The other absolute classic which I use in my teaching all the time is George Chauncey’s Gay New York: Gender, Urban Culture, and the Making of the Gay Male World 1890–1940 (Basic Books, 1994). It really shows how context matters: it’s all about how queer lives are shaped by patterns of immigration, by class, by wealth, by the geography of New York, the piers and the docks and so on. think it’s a kind of classic of a kind of an integrated history – and it’s a great read as well.

Matt Cook is professor of modern history at Birkbeck, University of London, and the author of books including Queer Domesticities: Homosexuality and Home Life in Twentieth-Century London (Palgrave Macmillan, 2014)

3

Sappho, Shakespeare and Annette von Droste-Hülshoff

Recommended by Angela Steidele

I would recommend going back to the sources. Let’s read the poetry of [seventh-century BC Greek poet] Sappho. She is the first female voice in literature that we can grasp with a name, and she was talking about the love she gave her name to – Sapphic and lesbian love. Another recommendation for sure is always Shakespeare – for example, Twelfth Night. 

And then I would like to highlight a German poet of the first half of the 19th century. Her name is Annette von Droste-Hülshoff. In Germany, she’s famous, but I think she’s rarely translated because even in German, she’s quite difficult. But she wrote wonderful love poems, and we know from the letters and sources that they were addressed to women. But in the published version, she eliminated the sex and gender – and by that she transcended love and made it free of all expectations, taboos and problems, and wrote universal love poems.

Angela Steidele is a historian and biographer whose books include Gentleman Jack: A Biography of Anne Lister (Serpent’s Tail, 2018). Angela discusses Anne Lister’s story on our podcast here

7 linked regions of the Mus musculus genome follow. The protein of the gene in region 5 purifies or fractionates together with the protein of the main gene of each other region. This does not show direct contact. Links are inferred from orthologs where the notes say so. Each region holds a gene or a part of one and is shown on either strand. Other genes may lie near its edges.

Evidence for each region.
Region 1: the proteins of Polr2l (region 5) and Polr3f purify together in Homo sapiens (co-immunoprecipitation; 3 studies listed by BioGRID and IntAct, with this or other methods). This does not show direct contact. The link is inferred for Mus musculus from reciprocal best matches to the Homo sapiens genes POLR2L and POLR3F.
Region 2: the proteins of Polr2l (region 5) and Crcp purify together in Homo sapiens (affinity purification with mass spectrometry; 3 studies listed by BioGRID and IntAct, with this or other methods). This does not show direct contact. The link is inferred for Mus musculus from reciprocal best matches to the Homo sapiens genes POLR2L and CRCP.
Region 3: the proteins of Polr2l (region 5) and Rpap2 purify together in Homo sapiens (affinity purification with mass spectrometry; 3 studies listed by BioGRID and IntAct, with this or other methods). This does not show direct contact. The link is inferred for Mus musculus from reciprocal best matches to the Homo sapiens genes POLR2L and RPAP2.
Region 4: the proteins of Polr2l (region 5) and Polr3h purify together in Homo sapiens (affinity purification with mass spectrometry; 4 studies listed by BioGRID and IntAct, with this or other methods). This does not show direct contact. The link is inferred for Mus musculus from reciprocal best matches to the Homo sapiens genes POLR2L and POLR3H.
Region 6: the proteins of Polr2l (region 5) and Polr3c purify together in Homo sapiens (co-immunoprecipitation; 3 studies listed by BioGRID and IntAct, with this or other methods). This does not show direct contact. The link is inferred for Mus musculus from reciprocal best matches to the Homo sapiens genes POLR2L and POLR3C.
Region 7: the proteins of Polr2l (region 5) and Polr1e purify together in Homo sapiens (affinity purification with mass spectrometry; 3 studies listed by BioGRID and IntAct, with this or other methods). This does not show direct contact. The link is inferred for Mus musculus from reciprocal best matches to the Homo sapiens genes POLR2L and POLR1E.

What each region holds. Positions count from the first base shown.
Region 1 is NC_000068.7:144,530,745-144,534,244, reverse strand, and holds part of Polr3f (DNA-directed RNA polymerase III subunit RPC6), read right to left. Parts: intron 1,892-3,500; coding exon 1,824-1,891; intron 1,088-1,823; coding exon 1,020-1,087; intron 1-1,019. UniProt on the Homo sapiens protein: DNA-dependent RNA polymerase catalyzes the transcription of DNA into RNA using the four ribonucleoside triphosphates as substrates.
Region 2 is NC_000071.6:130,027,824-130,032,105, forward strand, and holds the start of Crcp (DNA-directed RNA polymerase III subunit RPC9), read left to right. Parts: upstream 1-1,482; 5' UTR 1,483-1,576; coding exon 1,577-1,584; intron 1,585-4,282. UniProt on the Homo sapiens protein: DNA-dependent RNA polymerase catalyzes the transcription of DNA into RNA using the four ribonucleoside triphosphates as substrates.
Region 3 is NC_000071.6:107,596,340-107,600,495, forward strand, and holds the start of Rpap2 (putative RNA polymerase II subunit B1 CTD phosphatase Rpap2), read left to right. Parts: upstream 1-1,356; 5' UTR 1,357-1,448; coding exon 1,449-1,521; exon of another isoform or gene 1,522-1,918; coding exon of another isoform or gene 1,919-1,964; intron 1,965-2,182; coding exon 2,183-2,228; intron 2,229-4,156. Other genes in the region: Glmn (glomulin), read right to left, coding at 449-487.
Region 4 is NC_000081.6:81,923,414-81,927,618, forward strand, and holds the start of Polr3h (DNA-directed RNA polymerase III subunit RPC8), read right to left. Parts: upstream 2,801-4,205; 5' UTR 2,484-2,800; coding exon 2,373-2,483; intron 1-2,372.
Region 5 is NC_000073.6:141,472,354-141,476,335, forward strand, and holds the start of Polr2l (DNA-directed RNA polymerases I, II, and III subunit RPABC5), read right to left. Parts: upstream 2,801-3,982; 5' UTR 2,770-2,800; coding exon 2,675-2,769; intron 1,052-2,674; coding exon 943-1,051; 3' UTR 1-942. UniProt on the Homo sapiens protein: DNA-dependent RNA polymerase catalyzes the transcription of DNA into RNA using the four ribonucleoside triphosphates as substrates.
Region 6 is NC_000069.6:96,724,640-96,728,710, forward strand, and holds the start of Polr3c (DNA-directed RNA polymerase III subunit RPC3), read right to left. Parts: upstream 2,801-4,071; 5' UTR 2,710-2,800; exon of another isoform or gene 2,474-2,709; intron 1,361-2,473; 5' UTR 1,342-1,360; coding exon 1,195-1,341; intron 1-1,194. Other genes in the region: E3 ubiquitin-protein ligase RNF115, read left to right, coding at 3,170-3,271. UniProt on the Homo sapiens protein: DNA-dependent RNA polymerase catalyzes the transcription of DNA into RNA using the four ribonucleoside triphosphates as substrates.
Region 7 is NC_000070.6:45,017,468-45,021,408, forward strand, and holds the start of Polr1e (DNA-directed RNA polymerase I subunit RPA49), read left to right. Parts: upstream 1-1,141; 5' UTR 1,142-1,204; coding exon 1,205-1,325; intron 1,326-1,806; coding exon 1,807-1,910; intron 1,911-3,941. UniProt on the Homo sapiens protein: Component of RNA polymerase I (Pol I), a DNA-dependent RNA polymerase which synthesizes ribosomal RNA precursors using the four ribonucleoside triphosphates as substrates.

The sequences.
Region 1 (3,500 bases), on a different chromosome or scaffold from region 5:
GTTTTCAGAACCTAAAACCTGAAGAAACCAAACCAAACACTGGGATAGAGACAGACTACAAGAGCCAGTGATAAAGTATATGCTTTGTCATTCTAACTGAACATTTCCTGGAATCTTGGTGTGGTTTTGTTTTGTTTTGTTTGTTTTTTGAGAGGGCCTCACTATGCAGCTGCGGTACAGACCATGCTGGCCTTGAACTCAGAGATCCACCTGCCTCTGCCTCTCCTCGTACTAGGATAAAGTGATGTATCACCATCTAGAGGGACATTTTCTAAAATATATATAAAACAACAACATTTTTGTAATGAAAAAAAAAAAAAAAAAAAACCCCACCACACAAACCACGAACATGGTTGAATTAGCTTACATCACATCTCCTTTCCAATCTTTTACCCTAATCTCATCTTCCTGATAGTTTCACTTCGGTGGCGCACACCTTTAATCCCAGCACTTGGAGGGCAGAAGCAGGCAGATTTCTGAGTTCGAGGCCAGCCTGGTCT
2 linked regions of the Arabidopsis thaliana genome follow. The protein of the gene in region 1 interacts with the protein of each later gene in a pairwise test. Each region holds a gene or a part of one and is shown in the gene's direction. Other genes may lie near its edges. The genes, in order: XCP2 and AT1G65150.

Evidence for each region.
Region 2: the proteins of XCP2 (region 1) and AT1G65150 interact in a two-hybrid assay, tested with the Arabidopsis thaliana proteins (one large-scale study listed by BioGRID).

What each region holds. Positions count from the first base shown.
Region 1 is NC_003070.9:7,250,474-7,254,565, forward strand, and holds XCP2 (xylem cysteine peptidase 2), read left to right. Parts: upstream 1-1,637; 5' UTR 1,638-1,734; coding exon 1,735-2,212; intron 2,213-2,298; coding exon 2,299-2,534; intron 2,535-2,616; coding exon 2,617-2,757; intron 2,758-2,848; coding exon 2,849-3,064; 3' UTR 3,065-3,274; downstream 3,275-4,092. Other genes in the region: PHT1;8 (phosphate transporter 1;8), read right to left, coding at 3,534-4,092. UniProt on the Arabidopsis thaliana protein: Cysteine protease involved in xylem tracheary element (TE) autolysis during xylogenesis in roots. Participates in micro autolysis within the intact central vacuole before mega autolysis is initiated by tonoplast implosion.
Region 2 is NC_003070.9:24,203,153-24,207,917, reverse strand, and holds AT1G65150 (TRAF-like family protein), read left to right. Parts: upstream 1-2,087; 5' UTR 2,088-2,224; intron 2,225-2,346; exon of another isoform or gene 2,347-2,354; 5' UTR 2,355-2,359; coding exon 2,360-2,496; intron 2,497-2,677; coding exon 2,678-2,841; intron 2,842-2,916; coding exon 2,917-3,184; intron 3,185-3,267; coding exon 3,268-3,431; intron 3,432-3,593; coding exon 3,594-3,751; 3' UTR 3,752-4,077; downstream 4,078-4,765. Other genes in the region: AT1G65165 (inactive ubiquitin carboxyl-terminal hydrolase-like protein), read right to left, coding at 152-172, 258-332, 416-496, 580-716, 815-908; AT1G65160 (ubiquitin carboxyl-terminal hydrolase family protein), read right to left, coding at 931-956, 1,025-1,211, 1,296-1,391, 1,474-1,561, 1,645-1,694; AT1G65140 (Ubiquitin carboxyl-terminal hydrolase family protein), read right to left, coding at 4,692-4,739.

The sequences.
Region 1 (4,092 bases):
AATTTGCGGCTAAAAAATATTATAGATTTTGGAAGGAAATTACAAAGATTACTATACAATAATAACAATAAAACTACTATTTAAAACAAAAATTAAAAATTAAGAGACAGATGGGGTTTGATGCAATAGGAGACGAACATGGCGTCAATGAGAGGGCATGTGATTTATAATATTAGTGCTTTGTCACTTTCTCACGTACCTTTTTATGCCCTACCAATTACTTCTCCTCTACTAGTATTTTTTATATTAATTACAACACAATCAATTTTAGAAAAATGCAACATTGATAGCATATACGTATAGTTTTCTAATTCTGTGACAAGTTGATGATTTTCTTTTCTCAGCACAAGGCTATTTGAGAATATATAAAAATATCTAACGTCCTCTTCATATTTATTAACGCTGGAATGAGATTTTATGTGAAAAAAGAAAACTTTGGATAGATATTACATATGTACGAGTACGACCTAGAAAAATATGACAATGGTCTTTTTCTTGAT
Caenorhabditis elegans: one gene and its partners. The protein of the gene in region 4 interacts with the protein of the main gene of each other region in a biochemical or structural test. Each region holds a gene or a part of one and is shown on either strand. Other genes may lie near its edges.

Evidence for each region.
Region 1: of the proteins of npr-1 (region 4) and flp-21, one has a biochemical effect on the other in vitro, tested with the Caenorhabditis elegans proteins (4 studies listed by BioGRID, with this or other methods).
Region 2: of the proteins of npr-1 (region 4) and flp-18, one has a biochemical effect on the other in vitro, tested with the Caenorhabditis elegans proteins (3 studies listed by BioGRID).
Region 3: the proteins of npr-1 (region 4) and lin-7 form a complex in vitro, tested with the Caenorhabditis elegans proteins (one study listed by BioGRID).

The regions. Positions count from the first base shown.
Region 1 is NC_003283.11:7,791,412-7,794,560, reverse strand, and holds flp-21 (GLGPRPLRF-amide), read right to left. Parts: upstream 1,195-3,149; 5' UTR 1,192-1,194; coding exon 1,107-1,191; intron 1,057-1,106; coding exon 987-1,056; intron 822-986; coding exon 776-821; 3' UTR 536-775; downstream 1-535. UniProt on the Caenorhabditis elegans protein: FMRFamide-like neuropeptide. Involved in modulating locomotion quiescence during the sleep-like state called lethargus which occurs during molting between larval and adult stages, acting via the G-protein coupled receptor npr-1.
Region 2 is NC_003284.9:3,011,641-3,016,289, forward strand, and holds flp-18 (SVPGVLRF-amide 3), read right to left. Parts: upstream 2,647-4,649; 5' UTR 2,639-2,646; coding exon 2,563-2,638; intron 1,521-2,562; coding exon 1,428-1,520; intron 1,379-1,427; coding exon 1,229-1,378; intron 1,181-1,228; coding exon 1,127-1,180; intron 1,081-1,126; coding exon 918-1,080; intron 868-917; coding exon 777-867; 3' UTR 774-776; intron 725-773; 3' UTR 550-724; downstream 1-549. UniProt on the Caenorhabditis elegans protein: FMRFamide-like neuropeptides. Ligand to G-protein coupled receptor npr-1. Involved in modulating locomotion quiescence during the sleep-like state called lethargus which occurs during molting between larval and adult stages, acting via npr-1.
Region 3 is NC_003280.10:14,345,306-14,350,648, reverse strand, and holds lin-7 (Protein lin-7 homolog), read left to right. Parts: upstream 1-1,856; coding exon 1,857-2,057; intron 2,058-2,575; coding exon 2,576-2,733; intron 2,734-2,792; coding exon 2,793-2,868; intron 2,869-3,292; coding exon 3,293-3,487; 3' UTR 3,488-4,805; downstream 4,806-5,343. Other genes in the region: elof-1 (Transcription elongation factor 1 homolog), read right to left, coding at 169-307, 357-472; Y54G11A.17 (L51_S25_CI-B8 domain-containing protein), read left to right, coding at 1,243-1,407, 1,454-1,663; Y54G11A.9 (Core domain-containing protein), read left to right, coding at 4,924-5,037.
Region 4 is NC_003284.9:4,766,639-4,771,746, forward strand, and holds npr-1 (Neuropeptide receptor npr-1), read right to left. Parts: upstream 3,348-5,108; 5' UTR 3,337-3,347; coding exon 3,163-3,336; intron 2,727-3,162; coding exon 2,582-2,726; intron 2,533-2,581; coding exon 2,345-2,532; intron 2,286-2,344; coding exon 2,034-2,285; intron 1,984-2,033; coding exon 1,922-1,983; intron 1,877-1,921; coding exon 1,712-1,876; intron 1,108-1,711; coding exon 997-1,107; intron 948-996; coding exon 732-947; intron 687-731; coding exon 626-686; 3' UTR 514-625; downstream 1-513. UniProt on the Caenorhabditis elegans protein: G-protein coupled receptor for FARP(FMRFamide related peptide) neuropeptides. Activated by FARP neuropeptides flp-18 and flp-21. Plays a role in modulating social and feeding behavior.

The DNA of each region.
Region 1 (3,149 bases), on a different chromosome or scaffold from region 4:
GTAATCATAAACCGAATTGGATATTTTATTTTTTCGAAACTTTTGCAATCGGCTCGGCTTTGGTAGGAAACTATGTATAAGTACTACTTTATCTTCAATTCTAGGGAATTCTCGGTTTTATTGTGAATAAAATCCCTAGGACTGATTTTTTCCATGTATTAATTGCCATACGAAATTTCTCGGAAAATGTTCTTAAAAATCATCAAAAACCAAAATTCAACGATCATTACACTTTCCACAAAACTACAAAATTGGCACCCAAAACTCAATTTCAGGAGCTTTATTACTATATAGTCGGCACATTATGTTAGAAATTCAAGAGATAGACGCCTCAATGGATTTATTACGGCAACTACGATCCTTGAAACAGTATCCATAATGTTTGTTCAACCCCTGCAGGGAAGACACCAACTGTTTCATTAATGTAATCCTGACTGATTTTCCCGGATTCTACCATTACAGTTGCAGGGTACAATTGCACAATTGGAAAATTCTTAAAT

4

The Celluloid Closet

Recommended by Channing Gerard Joseph

It’s very difficult for me to choose one thing… but I did recently rewatch a very old documentary film which I think is worth a look for people who are interested in representation of queer people in film: The Celluloid Closet. It’s a documentary that aired on HBO in 1995, based on an earlier book by Vito Russo. It does a great job of showcasing [everything] from the early Thomas Edison film of two men dancing together [The Dickson Experimental Sound Film, c1894] to the 1970s, 80s and 90s. Most of the 20th century is basically represented with queer people being characters who were inevitably doomed, or would never be allowed any kind of happiness, or who were comic characters who acted as sidekicks or comic relief.

The documentary explores how, for a long period of time, queer people were sort of reading between the lines – looking for a representation of ourselves in Hollywood films through identification with those comic relief and doomed characters. Now, in the 21st century, we can hopefully imagine ourselves as lead actors in the centre of the story. I think it’s so important for us to be in the centre of the story – at last.

Channing Gerard Joseph is a lecturer of journalism at the University of Southern California and an award-winning journalist


You can hear more from this discussion in a special episode of the HistoryExtra podcast, available here